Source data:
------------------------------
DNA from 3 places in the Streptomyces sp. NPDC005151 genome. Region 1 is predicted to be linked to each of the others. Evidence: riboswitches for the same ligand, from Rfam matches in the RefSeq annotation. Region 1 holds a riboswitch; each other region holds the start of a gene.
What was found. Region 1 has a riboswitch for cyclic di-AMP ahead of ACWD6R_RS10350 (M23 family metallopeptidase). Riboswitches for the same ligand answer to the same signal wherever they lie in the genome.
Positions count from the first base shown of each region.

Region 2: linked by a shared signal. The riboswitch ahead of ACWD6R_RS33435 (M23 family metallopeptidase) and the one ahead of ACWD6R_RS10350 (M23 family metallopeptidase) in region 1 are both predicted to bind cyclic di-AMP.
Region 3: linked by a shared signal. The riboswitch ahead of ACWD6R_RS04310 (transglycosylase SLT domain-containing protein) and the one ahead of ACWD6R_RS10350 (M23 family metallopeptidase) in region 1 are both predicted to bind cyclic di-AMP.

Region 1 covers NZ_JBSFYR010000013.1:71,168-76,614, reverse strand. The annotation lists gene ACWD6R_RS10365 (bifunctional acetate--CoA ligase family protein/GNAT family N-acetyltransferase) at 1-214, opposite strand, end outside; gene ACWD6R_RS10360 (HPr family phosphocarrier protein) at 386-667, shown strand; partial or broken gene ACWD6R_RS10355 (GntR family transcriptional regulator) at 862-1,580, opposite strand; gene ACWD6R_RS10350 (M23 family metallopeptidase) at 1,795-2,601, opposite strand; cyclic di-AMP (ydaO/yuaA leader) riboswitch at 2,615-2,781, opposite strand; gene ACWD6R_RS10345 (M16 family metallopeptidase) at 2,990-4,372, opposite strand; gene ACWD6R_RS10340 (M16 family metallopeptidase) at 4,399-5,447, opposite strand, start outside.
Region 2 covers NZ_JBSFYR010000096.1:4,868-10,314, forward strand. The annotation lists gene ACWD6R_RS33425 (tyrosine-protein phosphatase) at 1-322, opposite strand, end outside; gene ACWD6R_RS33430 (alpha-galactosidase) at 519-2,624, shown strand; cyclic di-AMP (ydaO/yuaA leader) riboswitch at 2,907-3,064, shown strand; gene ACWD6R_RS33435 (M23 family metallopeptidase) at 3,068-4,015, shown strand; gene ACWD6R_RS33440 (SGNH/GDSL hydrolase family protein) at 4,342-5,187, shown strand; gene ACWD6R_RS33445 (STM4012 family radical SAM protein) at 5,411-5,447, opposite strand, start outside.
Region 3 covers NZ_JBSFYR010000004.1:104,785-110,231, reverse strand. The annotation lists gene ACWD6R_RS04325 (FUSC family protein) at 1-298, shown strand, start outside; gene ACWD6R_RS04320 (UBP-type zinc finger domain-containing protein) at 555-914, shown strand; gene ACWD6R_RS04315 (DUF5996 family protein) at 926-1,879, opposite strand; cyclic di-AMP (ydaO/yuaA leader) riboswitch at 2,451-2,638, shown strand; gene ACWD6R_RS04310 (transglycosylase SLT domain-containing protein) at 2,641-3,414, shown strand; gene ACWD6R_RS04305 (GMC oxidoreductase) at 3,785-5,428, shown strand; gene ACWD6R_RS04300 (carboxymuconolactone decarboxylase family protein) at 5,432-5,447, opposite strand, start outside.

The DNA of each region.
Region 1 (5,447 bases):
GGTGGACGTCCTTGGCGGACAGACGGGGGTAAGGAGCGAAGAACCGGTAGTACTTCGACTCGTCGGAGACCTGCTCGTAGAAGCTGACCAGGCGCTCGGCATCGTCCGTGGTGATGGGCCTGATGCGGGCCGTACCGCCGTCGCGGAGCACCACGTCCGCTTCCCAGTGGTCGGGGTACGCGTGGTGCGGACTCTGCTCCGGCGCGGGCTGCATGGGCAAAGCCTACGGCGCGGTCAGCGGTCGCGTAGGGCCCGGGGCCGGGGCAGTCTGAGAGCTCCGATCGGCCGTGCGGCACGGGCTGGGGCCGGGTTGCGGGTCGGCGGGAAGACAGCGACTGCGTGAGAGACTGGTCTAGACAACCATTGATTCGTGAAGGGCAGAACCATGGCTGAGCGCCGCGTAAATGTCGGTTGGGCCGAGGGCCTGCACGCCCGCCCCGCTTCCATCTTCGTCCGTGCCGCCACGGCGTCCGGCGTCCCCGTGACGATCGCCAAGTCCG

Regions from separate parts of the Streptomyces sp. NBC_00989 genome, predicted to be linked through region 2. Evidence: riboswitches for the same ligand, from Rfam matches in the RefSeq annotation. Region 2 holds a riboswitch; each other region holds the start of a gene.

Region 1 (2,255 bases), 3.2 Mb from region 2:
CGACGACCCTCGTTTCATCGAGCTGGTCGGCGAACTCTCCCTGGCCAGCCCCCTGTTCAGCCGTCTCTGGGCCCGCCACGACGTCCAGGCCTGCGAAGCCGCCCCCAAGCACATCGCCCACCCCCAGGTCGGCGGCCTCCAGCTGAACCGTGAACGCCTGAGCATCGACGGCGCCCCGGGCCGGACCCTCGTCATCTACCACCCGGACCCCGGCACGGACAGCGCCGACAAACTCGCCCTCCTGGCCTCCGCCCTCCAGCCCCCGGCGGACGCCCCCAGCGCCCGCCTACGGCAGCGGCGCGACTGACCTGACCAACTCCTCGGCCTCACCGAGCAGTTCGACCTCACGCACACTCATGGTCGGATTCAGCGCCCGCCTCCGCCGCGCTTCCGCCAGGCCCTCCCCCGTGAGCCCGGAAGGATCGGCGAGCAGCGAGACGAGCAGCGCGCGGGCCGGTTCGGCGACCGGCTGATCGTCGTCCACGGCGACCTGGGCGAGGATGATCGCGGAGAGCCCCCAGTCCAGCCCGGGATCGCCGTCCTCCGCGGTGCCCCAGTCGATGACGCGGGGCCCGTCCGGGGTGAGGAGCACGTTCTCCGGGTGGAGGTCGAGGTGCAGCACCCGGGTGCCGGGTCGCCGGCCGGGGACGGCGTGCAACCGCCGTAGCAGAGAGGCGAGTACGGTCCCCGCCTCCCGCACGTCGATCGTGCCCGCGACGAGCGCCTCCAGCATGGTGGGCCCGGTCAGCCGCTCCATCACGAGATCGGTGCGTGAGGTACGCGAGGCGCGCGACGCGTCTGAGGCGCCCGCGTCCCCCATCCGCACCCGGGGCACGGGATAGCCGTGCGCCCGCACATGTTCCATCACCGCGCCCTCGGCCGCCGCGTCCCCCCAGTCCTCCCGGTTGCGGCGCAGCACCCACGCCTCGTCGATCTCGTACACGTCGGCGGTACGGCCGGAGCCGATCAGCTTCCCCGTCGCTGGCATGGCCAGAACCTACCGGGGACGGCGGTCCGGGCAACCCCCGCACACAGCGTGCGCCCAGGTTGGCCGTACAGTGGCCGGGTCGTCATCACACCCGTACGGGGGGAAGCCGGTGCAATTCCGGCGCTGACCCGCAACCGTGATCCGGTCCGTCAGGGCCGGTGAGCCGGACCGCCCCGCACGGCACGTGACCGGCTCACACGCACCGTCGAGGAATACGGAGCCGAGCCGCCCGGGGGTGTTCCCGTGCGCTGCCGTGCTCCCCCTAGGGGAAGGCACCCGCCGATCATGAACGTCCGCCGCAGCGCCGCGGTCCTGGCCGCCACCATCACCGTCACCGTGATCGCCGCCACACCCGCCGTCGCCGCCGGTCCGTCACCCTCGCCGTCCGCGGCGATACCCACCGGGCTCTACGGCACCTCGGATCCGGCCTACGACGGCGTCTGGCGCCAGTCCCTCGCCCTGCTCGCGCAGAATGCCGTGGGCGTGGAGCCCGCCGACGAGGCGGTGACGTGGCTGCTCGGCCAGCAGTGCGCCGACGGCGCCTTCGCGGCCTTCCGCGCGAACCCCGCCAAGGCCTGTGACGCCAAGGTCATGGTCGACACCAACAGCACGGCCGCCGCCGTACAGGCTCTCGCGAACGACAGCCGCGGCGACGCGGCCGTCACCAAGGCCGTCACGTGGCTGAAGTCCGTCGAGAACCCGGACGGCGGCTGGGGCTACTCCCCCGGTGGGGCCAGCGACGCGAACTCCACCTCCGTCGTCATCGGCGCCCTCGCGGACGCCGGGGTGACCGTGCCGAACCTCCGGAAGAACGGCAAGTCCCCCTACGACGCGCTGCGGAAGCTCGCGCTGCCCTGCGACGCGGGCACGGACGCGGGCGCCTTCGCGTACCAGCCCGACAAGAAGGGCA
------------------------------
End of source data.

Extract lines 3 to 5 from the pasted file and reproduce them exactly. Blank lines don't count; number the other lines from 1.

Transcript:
Positions count from the first base shown of each region.

Region 2: linked by a shared signal. The riboswitch ahead of ACWD6R_RS33435 (M23 family metallopeptidase) and the one ahead of ACWD6R_RS10350 (M23 family metallopeptidase) in region 1 are both predicted to bind cyclic di-AMP.
Region 3: linked by a shared signal. The riboswitch ahead of ACWD6R_RS04310 (transglycosylase SLT domain-containing protein) and the one ahead of ACWD6R_RS10350 (M23 family metallopeptidase) in region 1 are both predicted to bind cyclic di-AMP.